This work was supported by MIUR ex 60%.
Conflict of Interest Statement
The authors declare that the research was conducted in the absence of any commercial or financial relationships that could be construed as a potential conflict of interest.
The Supplementary Material for this article can be found online at: https://www.frontiersin.org/articles/10.3389/fphys.2019.00448/full#supplementary-material
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Keywords: non-exercise activity, physical activity measurement, sitting interruptions, screen time behavior, athletes' health and life, accelerometry, physical activity questionnaires, sedentary behavior
Citation: Izzicupo P, Di Baldassarre A, Ghinassi B, Reichert FF, Kokubun E and Nakamura FY (2019) Can Off-Training Physical Behaviors Influence Recovery in Athletes? A Scoping Review. Front. Physiol. 10:448. doi: 10.3389/fphys.2019.00448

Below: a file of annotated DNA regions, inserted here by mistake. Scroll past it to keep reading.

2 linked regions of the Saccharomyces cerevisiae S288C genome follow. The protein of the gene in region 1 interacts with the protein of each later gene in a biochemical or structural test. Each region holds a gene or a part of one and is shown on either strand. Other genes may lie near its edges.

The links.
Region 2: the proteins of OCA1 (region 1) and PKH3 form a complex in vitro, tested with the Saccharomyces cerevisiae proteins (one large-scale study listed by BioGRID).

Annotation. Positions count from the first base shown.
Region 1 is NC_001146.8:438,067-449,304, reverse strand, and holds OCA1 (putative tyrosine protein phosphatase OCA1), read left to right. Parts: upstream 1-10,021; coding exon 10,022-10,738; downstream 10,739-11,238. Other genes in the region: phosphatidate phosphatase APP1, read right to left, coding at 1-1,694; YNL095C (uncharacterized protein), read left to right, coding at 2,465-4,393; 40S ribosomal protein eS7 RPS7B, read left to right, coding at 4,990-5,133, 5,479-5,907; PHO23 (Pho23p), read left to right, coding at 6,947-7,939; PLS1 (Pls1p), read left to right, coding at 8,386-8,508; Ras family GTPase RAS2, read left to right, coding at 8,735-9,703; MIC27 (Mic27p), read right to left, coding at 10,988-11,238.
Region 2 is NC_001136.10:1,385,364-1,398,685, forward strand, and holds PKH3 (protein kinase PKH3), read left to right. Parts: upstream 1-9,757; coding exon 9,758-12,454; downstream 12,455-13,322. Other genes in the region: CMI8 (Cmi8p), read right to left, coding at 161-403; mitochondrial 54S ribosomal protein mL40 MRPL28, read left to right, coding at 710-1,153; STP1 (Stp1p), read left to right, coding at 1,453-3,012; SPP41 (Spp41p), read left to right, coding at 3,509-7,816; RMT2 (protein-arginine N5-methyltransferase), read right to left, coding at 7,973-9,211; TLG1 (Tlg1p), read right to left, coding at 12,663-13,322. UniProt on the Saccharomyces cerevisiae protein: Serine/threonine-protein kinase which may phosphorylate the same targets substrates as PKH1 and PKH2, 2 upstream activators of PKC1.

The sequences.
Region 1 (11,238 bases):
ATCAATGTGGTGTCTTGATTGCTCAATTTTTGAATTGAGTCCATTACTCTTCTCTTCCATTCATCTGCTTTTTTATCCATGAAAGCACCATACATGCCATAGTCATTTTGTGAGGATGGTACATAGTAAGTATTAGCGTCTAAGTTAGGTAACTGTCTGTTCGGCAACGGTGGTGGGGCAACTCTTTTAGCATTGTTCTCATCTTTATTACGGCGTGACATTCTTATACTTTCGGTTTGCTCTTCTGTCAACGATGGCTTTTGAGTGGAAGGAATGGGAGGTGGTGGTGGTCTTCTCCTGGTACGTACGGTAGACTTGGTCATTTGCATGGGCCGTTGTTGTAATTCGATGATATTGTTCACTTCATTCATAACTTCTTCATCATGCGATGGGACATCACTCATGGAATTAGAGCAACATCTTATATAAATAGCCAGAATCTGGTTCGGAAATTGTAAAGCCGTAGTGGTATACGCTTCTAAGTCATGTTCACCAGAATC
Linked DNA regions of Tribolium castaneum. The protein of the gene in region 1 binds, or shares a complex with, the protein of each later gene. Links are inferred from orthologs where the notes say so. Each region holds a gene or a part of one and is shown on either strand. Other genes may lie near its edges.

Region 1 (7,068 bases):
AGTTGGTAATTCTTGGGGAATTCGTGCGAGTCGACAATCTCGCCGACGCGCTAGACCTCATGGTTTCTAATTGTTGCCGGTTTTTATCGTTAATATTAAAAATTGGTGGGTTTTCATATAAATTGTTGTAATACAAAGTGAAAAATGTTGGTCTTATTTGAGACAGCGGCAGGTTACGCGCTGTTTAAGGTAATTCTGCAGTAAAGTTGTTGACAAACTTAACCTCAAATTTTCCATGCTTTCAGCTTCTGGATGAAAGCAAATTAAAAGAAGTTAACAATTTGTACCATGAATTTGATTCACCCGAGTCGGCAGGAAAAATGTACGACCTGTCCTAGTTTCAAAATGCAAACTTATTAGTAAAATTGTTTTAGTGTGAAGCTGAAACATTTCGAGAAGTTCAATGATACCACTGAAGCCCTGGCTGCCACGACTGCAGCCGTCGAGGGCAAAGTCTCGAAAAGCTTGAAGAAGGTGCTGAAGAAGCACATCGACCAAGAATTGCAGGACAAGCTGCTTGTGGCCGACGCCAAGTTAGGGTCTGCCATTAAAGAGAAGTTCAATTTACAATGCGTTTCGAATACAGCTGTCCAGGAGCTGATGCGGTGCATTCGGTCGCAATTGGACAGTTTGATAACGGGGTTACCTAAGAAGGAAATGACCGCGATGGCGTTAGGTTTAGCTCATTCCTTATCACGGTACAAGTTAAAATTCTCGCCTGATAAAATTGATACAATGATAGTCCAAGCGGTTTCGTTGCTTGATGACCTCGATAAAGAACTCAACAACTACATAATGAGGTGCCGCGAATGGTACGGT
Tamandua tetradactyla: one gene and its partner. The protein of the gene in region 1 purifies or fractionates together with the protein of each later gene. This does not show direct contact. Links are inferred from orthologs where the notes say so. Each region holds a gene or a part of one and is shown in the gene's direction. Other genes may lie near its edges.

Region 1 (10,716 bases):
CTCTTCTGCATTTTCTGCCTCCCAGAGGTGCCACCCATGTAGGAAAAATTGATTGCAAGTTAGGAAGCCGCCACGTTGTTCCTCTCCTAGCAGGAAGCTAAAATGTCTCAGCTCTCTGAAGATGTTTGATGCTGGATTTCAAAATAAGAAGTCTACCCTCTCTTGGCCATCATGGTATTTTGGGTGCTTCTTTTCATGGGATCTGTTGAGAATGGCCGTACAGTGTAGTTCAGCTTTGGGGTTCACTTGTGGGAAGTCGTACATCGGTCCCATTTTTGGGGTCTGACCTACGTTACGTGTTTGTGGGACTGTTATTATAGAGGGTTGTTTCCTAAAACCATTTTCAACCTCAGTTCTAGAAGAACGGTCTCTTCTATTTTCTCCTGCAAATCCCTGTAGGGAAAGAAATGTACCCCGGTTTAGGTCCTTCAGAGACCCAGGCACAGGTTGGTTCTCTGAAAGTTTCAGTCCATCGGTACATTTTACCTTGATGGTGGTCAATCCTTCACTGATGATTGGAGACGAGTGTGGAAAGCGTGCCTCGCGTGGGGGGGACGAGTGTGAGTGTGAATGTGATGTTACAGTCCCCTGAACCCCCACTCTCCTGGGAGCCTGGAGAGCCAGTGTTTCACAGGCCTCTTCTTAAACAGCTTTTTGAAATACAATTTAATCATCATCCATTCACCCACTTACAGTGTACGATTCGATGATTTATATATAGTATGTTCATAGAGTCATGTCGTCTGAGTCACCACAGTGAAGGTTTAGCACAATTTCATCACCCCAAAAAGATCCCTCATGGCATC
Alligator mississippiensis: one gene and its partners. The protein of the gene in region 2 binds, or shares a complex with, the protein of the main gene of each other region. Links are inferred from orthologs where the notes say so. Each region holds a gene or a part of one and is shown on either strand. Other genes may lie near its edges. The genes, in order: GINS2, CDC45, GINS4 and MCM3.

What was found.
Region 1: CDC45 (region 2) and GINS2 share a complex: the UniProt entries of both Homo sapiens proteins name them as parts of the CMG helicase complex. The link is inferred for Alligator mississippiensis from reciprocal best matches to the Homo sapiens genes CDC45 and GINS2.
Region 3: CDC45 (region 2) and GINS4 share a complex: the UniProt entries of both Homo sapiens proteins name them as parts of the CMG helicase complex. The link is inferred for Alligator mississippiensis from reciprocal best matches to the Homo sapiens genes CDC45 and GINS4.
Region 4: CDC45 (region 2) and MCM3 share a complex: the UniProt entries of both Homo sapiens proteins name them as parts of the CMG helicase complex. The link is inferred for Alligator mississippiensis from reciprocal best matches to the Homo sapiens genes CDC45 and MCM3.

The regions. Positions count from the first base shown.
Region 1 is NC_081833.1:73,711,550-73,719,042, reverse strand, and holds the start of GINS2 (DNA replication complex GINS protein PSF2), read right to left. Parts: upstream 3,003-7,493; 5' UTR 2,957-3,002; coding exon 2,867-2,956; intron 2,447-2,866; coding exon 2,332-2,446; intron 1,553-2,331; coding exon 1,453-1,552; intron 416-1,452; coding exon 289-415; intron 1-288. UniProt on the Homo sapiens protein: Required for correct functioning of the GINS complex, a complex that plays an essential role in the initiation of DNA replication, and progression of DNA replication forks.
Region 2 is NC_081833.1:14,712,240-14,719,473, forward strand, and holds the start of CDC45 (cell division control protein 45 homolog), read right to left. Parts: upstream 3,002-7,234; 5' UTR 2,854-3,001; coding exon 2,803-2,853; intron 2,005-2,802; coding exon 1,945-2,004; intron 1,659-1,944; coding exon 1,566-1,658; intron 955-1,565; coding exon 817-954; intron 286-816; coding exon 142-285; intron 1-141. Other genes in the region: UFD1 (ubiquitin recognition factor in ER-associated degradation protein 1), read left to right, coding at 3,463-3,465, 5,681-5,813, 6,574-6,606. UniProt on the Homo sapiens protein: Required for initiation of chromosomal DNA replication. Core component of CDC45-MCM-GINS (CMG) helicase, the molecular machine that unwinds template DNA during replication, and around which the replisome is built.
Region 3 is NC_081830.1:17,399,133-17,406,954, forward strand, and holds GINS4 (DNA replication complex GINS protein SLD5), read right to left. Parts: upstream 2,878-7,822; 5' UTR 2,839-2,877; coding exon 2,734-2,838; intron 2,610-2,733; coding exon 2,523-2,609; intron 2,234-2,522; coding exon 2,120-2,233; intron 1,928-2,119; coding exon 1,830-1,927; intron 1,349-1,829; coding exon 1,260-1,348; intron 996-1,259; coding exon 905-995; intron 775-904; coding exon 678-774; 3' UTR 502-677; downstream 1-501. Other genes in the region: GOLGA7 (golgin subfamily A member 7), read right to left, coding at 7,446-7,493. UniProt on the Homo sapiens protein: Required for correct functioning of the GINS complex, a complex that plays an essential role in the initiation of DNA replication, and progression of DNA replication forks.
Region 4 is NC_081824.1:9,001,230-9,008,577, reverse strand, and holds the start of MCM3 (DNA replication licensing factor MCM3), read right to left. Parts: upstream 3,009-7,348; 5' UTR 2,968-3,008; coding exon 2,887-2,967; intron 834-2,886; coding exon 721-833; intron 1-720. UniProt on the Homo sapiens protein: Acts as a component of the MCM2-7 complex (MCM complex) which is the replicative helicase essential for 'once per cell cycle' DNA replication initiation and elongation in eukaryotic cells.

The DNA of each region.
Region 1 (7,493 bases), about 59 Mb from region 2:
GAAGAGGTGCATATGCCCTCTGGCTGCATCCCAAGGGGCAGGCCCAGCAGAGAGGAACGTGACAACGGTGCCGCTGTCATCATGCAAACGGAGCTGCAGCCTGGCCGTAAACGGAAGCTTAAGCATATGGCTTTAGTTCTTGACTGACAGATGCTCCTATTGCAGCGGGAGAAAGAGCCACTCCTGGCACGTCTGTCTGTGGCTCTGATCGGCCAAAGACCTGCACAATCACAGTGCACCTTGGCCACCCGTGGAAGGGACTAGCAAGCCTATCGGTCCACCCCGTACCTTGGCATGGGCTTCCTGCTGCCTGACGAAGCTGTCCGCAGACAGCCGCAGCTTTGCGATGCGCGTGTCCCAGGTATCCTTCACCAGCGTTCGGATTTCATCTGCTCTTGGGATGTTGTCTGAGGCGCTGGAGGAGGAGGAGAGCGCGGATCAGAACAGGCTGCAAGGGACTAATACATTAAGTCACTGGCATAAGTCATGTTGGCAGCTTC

Received: 06 December 2018; Accepted: 01 April 2019;
Published: 30 April 2019.
Edited by:Hassane Zouhal, University of Rennes 2–Upper Brittany, France
Reviewed by:Antonio La Torre, University of Milan, Italy
Urs Granacher, Universität Potsdam, Germany
Copyright © 2019 Izzicupo, Di Baldassarre, Ghinassi, Reichert, Kokubun and Nakamura. This is an open-access article distributed under the terms of the Creative Commons Attribution License (CC BY). The use, distribution or reproduction in other forums is permitted, provided the original author(s) and the copyright owner(s) are credited and that the original publication in this journal is cited, in accordance with accepted academic practice. No use, distribution or reproduction is permitted which does not comply with these terms.
*Correspondence: Pascal Izzicupo, firstname.lastname@example.org